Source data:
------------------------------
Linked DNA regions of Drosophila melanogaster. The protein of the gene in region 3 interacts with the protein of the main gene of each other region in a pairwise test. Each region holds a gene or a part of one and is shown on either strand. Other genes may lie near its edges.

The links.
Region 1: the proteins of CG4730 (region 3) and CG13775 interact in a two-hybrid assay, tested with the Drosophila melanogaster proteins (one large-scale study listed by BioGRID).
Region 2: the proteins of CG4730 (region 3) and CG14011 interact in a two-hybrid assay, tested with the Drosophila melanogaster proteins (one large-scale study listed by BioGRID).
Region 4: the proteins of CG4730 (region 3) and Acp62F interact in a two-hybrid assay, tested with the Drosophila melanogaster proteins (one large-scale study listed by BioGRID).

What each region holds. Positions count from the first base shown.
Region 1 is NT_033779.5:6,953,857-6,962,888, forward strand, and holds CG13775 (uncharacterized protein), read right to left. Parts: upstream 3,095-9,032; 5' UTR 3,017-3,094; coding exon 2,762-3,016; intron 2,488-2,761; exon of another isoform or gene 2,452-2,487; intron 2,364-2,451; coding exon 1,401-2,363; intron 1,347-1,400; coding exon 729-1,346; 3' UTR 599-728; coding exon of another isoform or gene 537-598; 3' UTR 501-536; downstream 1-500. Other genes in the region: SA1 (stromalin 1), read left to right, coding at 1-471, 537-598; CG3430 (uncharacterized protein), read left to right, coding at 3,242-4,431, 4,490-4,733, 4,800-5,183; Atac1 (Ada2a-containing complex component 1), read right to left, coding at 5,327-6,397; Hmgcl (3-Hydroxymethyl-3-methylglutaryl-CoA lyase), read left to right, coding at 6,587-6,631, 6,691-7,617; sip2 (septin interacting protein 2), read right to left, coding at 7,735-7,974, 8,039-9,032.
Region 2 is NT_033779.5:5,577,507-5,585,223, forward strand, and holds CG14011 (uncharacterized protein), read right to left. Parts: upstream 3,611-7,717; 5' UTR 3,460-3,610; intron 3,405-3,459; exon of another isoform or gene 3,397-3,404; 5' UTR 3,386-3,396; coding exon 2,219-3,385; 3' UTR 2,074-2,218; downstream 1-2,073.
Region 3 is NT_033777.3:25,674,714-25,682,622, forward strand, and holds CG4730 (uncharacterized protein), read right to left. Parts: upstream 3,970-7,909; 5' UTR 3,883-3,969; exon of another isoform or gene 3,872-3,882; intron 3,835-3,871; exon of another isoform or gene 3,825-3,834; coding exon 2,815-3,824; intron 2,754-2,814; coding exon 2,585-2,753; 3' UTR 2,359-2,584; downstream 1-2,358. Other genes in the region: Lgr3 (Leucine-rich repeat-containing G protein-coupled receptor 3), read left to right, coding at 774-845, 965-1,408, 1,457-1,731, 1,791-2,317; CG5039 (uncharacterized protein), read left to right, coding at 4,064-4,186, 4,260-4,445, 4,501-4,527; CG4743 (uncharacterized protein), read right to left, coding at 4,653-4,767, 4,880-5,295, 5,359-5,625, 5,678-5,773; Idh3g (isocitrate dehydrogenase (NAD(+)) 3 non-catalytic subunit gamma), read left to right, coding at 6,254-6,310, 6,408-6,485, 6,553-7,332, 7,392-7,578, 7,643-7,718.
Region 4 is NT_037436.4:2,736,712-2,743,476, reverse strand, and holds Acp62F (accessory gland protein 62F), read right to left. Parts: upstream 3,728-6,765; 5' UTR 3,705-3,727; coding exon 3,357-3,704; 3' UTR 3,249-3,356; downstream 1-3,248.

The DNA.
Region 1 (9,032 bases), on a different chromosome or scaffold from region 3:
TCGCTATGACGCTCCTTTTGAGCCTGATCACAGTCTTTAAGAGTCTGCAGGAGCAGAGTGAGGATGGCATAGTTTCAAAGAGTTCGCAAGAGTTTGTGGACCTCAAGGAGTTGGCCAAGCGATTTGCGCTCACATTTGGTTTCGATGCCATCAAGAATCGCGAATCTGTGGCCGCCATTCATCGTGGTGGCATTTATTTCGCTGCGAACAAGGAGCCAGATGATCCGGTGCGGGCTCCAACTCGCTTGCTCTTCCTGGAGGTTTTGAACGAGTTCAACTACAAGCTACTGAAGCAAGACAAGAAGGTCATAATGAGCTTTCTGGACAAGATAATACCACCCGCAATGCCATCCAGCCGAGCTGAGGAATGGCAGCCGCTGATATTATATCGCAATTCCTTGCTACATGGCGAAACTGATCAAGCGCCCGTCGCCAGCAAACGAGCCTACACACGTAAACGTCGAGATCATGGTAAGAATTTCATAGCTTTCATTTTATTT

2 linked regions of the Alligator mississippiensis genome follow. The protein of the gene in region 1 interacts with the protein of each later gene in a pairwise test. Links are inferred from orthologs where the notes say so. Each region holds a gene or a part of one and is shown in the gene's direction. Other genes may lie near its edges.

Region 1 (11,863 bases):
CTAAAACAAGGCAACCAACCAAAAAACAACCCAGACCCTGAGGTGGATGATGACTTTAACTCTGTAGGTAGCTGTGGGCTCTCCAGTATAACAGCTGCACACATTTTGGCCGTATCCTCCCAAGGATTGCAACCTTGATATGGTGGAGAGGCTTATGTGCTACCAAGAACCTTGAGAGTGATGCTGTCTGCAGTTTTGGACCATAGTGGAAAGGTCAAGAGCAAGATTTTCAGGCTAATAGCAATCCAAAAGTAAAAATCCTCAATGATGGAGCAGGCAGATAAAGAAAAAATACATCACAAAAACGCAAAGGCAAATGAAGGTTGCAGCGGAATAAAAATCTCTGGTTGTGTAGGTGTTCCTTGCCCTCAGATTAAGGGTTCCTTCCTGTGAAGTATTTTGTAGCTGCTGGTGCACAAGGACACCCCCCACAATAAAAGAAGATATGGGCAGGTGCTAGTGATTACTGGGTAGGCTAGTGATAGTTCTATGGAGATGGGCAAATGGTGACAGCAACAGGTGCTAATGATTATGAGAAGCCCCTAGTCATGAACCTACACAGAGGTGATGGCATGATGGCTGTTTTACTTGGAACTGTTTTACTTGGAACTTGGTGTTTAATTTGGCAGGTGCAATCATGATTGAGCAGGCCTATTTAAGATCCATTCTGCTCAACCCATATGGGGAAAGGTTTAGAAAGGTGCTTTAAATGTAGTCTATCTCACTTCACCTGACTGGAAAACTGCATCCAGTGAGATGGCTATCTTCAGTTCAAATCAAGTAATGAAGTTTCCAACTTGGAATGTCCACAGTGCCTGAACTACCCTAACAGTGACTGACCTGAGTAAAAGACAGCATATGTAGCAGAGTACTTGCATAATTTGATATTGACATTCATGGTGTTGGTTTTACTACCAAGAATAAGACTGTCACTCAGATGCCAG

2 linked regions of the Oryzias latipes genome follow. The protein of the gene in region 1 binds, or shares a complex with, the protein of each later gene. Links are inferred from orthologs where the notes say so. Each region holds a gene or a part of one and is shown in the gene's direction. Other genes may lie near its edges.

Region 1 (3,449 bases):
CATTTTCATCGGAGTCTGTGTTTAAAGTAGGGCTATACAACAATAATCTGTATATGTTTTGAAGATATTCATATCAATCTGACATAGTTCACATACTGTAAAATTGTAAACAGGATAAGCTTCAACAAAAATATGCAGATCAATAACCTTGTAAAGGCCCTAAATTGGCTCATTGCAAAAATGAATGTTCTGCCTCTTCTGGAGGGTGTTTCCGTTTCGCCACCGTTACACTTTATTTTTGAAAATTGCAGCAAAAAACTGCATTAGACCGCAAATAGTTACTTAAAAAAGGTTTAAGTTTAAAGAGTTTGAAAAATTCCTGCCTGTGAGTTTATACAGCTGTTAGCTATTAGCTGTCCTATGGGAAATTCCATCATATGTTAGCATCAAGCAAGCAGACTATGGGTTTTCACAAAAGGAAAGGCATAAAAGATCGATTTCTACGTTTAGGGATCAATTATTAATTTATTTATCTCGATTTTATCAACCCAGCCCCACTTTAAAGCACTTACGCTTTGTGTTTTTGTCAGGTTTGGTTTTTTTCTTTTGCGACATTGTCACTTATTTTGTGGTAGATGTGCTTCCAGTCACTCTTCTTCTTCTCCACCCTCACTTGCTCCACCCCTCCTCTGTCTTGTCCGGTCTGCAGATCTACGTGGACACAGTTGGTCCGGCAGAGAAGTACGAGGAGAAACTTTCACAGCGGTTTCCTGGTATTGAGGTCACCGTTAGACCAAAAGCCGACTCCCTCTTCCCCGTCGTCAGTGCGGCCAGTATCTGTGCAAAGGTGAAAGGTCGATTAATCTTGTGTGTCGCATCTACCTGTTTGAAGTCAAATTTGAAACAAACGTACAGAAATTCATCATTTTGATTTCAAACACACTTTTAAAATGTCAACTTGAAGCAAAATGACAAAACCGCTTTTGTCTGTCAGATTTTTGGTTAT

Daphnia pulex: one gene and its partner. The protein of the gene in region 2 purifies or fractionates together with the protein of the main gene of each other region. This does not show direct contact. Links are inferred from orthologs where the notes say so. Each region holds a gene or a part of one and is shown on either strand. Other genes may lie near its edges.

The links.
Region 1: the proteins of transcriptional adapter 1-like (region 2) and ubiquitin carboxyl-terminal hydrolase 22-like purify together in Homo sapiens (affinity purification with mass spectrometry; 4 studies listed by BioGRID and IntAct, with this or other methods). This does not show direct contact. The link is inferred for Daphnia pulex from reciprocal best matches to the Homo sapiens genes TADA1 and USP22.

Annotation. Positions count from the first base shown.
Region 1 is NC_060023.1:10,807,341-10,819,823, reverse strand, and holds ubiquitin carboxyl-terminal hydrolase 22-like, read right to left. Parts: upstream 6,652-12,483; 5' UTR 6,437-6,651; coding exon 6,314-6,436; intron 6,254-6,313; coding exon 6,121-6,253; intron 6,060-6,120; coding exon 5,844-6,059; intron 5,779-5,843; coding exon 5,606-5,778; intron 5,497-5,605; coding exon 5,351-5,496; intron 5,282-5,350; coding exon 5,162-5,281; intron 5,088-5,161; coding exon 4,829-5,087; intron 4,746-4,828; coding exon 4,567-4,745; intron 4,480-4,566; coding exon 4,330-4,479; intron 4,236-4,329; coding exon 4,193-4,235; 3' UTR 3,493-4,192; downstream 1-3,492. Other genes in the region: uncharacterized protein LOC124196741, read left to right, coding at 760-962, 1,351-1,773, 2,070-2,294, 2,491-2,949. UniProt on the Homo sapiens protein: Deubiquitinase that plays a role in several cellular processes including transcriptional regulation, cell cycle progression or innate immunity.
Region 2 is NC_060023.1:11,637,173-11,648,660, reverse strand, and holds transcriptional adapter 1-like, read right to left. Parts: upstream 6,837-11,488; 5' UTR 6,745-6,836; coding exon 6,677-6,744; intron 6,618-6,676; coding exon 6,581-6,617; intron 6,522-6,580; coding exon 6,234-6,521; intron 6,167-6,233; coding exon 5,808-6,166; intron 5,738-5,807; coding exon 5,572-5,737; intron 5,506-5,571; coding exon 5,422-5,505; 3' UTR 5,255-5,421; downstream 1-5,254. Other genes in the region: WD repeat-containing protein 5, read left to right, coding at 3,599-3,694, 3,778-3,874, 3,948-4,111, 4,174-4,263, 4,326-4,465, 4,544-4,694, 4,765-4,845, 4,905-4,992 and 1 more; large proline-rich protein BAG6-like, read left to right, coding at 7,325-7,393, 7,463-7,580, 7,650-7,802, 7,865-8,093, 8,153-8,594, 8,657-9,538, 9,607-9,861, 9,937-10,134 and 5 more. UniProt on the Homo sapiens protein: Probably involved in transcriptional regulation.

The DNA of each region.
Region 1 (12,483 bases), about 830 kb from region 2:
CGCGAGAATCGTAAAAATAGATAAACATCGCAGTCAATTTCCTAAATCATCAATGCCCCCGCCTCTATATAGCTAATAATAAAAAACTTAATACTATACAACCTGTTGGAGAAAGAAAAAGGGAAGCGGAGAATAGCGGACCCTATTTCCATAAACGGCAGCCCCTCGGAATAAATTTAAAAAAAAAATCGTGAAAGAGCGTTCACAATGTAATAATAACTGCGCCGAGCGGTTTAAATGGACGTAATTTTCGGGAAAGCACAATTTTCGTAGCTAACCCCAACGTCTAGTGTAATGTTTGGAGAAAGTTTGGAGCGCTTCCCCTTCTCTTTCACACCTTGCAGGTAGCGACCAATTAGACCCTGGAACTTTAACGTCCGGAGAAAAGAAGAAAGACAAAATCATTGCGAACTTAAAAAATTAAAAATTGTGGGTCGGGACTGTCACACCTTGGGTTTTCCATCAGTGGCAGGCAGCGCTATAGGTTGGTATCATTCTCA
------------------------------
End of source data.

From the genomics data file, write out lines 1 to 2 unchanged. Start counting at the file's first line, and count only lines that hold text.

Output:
Linked DNA regions of Drosophila melanogaster. The protein of the gene in region 3 interacts with the protein of the main gene of each other region in a pairwise test. Each region holds a gene or a part of one and is shown on either strand. Other genes may lie near its edges.

The links.